Q: Do you handle specific criteria and eventually references to say a song/album is finished? And is there a kind of self-criticism when you’ve achieved a new song/album?
John: For any release it’s a case of balance. It can take a long time for the tracks to evolve into finished pieces. If tracks are stalling I usually turn to sound design where I will bounce out samples in various versions for inclusion into material at a later date. Once a track has been finished and a rough mix achieved we will critique it.
Q: The album was originally announced as a digital only (self)-release, but it seems that Progress Productions convinced you to release a CD format as well. We’ve to face reality, CD’s are no longer selling so I can imagine it must be a horrible thing to observe this decline! What are your thoughts about this (r)evolution?
John: We aren’t really bothered by the demise of CDs, we never liked the format anyway. We have always embraced changes, and have seen a lot through our existence. It is sad that small bands and independent labels have such a tough time making any money, particularly in our scene when all we are seeking is a modest profit. However, Bandcamp and a few other niche online sellers at least it ‘s possible for bands to self-publish and promote. We have learnt to take nothing for granted and that nothing stands still for long.
Q: I noticed the album is also released by Kinetik Records as cassette format. This is the way you originally started to release your early stuff in the 80s. More and more artists today release cassettes again –mainly as collector’s items, but what’s the real point here considering younger fans don’t even have a cassette player?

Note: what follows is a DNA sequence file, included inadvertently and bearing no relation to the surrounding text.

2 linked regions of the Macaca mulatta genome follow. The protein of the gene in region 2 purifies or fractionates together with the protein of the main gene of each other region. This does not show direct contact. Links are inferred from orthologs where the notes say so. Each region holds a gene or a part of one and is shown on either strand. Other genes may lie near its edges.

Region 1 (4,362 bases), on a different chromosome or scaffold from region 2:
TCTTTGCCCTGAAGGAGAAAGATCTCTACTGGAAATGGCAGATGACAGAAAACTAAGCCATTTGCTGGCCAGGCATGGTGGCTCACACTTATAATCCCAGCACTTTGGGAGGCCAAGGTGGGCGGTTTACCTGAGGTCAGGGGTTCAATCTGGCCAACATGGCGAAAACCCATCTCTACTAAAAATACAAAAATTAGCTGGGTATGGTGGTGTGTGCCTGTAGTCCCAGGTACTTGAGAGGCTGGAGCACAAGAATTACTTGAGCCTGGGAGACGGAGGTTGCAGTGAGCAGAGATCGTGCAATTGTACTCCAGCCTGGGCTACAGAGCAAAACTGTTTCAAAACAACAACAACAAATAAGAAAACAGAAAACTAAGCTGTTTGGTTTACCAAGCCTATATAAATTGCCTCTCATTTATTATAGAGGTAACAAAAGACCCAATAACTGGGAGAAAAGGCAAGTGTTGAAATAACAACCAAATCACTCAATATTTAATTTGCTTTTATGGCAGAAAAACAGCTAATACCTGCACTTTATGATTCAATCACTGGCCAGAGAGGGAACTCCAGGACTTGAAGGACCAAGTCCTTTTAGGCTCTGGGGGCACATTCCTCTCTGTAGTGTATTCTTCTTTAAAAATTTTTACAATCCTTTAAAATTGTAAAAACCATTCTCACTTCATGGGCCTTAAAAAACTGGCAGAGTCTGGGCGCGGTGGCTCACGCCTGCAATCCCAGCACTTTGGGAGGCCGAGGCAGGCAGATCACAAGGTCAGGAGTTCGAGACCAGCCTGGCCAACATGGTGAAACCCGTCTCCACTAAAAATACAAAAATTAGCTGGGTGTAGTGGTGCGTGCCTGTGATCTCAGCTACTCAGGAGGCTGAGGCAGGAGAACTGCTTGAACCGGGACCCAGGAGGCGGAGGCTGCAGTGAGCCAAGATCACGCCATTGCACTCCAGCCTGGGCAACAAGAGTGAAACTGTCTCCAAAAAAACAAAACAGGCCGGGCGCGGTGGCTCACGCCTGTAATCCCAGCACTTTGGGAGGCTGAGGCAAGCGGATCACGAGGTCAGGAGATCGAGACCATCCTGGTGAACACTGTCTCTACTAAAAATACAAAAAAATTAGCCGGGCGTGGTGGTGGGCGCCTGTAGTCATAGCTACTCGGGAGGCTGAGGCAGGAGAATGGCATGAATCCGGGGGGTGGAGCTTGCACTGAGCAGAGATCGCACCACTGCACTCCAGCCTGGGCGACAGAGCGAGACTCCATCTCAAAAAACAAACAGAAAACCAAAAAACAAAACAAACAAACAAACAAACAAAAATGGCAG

John: Cassettes were pretty influential to the early British Industrial scene with releases like ‘Rising From The Red Sands’ etc. They were cheap to produce and seemed quite neat. A certain ratios the superb ghost and the ballroom came in a green plastic pouch. Our own “Assault”-tape was a release we valued as much as any of the vinyls. I must admit we aren’t a bit interested in keeping old technology and haven’t owned cassette decks for many years. Kinetik released small amounts of vinyl and cassette versions, the vinyl seems to have sold out and the cassettes are still available so they probably are a bit ancient. We are planning our next release on Super 8…
Q: The world is actually going through the Covid-19 pandemic, which is also a real bad thing for the artistic life. Do you feel any impact and especially after having released a new album this year? And what are your thoughts about the Brexit and the consequences for your activities?
John: The pandemic has halted all live activity which is an important part of our scene. It also appears that it will take a while for this activity to resume which is understandable but unfortunate. It is a bad thing but the pandemic has impacted every aspect of life for all of us so it’s just a question of keeping safe until it eventually abates or is assimilated into everyday life.
As for Brexit, if and when it happens, I doubt it will mean anything in the context of bands and it has been such an exhausting topic.
Q: I can easily imagine you guys have seen it all, but do you still have challenges and topics you want to work on and realize? Can you look into the future?
John: We don’t have any challenges and consider ourselves in a good position. One ambition we had was to play in Japan, but this will likely go unfulfilled as we are doing absolutely nothing to realise it. Most importantly we have a planned series of downloadable EPs about to drop over the coming months. The first of these is called ‘SEED’ and contains 4 triple A tracks. The second is currently being worked on… we strongly believe that these allow fuller artistic control, and a quicker route to market than fastidiously working on a full length CD. We are proud “SEED” and it is available right now from ourselves or Bandcamp. Our thirst for creation and resolve to stay true to our sound hasn’t abated even over our protracted career.